Mirror, mirror, on the wall. Who is the Fairest of them all? Pure evil has a name, hides behind a mask of deceit, and uses her "glamour" to gain power. But who is Queen Levana? Long before she crossed paths with Cinder, Scarlet, and Cress in The Lunar Chronicles, Levana lived a very different story—a story that has never been told . . . until now. New York Times –bestselling author Marissa Meyer reveals the story behind her fascinating villain in Fairest, an unforgettable tale about love and war, deceit and death. This extraordinary book includes a special full-color image of Levana’s castle and an excerpt from Winter, the exciting conclusion to The Lunar Chronicles.
Fairest (The Lunar Chronicles #3.5)Featured
To be completely honest… I went into this series tie-in not expecting to like it. Some people love to indulge in extended villain backstory. I am not, typically, one of those people. I do, however, appreciate an interesting character study. And while you have a pretty clear idea of how badly this particular story does and must end, there are enough peripheral characters and curiosities to keep fans of the series captivated throughout most of the telling. (Not to mention some relevant background that Cinder simply can’t remember.)
Levana isn’t a basically good or sympathetic character who just made a few mistakes, or who well-meaningly got behind the wrong cause. She instead represents the perfect storm of nature vs. nurture. While there’s some effort to make her seem sympathetic initially, her warped and forceful desire to make herself happy—at the expense of all else—proves caustic to those around her and to the tiny shreds of human empathy she may have been capable of. The most this reader could ever feel was a sort of foreboding pity toward one so willfully incapable of comprehending love.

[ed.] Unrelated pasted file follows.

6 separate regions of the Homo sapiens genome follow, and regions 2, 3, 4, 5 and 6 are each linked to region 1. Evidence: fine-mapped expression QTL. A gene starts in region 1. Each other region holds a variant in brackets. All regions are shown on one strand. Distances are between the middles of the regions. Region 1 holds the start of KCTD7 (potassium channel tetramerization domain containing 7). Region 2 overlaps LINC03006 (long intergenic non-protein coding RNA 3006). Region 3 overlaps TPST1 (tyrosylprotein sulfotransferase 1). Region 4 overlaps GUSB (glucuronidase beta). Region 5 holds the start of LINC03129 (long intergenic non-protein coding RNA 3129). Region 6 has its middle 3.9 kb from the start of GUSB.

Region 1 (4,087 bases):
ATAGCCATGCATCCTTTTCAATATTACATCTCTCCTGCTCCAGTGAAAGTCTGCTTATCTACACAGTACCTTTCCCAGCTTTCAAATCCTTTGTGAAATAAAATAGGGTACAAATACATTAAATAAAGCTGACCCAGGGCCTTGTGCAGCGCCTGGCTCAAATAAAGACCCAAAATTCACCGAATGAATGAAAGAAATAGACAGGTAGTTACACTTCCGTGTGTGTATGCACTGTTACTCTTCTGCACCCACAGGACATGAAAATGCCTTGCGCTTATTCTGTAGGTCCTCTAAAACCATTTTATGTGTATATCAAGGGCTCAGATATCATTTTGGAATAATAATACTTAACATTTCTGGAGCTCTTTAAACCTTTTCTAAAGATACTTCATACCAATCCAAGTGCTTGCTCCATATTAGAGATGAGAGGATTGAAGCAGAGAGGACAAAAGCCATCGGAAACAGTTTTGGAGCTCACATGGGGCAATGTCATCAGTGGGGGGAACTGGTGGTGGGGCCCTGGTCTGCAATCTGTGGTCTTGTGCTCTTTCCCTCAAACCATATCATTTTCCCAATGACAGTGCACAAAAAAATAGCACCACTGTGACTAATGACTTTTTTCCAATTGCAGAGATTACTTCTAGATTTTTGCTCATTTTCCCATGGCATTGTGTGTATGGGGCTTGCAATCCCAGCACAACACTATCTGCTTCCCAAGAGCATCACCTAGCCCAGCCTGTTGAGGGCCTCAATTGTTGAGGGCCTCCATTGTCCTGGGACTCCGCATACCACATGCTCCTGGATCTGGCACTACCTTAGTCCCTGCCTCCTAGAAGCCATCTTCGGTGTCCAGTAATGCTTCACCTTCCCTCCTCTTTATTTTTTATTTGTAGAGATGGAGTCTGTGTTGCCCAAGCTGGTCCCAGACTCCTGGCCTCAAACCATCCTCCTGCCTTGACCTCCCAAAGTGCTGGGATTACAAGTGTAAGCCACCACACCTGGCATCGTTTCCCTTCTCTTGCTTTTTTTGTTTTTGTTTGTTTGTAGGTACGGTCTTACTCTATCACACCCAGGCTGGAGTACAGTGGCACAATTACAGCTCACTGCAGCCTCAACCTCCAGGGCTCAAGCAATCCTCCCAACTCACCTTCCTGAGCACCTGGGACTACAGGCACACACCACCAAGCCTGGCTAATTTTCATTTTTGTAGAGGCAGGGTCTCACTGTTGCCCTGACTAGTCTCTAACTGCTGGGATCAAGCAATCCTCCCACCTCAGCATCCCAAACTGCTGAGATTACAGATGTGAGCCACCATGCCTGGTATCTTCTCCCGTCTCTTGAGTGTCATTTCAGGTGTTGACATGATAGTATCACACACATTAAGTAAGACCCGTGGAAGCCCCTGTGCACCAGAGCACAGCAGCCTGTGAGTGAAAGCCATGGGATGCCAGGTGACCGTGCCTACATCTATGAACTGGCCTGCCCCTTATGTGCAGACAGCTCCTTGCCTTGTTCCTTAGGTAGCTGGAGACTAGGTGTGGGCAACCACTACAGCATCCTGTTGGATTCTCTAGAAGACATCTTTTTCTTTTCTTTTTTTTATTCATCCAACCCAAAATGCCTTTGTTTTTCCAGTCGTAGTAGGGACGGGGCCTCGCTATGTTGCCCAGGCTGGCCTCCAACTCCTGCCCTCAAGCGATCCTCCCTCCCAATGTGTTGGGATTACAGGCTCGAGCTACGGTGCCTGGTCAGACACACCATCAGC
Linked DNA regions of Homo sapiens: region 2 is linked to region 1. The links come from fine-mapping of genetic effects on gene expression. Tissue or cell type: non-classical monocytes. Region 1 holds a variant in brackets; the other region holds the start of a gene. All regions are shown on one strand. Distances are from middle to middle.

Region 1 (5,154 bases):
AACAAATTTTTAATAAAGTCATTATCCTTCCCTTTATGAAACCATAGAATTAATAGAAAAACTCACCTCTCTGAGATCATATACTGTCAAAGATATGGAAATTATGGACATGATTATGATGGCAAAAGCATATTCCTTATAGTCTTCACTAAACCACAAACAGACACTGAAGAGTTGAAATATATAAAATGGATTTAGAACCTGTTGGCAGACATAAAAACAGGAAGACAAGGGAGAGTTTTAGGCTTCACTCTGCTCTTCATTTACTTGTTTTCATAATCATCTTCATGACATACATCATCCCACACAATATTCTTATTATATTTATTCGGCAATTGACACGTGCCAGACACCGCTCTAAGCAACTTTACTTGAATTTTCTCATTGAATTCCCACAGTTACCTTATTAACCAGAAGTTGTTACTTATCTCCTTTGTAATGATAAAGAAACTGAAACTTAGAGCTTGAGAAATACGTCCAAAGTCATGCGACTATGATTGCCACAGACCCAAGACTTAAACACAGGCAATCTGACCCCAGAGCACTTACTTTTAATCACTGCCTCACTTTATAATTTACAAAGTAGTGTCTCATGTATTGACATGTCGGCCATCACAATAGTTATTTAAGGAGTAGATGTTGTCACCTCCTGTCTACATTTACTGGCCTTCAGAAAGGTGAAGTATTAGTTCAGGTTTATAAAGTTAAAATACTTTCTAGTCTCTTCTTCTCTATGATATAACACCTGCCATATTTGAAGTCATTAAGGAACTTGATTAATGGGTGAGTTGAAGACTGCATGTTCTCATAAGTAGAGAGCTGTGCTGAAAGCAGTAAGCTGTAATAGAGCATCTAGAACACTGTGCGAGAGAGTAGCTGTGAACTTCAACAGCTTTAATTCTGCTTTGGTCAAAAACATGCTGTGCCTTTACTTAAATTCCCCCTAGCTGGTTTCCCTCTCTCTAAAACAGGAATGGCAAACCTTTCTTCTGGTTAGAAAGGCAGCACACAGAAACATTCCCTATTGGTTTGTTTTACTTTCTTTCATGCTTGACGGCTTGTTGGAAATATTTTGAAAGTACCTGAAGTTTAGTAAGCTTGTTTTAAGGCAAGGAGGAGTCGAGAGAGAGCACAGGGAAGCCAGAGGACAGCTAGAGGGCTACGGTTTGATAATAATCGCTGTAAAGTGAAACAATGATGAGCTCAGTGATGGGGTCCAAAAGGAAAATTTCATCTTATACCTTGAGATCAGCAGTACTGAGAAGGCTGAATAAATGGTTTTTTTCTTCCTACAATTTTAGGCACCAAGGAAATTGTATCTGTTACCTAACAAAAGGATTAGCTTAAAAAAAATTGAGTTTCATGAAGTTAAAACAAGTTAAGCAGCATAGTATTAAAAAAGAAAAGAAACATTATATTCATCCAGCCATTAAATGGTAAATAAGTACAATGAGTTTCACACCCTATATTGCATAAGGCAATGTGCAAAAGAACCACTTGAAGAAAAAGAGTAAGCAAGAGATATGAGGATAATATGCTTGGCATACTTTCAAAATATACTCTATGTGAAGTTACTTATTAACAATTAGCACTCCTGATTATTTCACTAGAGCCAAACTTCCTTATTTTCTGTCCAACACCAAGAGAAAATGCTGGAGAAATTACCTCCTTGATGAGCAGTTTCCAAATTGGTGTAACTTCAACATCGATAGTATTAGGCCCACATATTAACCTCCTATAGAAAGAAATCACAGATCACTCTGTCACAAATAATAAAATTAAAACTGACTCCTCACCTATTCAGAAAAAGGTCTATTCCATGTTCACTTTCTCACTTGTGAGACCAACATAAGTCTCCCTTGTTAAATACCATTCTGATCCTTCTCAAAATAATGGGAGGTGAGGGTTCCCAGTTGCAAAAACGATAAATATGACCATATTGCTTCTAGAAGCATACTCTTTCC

But while I can’t say I enjoyed the experience or content, it did keep me engaged enough to motivate my reading onward the entire time. Meyer has really come into a smooth, comfortable prose that makes for easy reading. The story could almost stand alone, but will work far better as a supplement to those “Lunartics” who are already well into the series.
The most insightful (and perhaps valuable) takeaway for teen readers may be in having this opportunity to watch the gradual transition from simple selfishness to unmitigated evil—as Levana steadily and intentionally kills off the shriveled, immature part of her that could have passed for a conscience. She does so quite believably by first indulging in vile thoughts and fantasies, and then gradually beginning to act on said fantasies. The psychology of those reinforcing thoughts and decisions ring devastatingly true—even far outside of fairy tales.
A universal truth is successfully conveyed. Absolute power corrupts—not all at once, but a little at a time. And it isn’t merely morality that it corrodes, but sanity as well.
Still, the biggest issue I had to take with this story was the timing of Levana’s last dastardly deed. All of her decisions up until that point had been fairly logical. Cold, self-centric, and amoral; but still calculatingly logical. Without spoiling the actual incident for anyone, I’ll just say that she puts herself at an emotional disadvantage YEARS before the move would technically be necessary as her intended means to an end.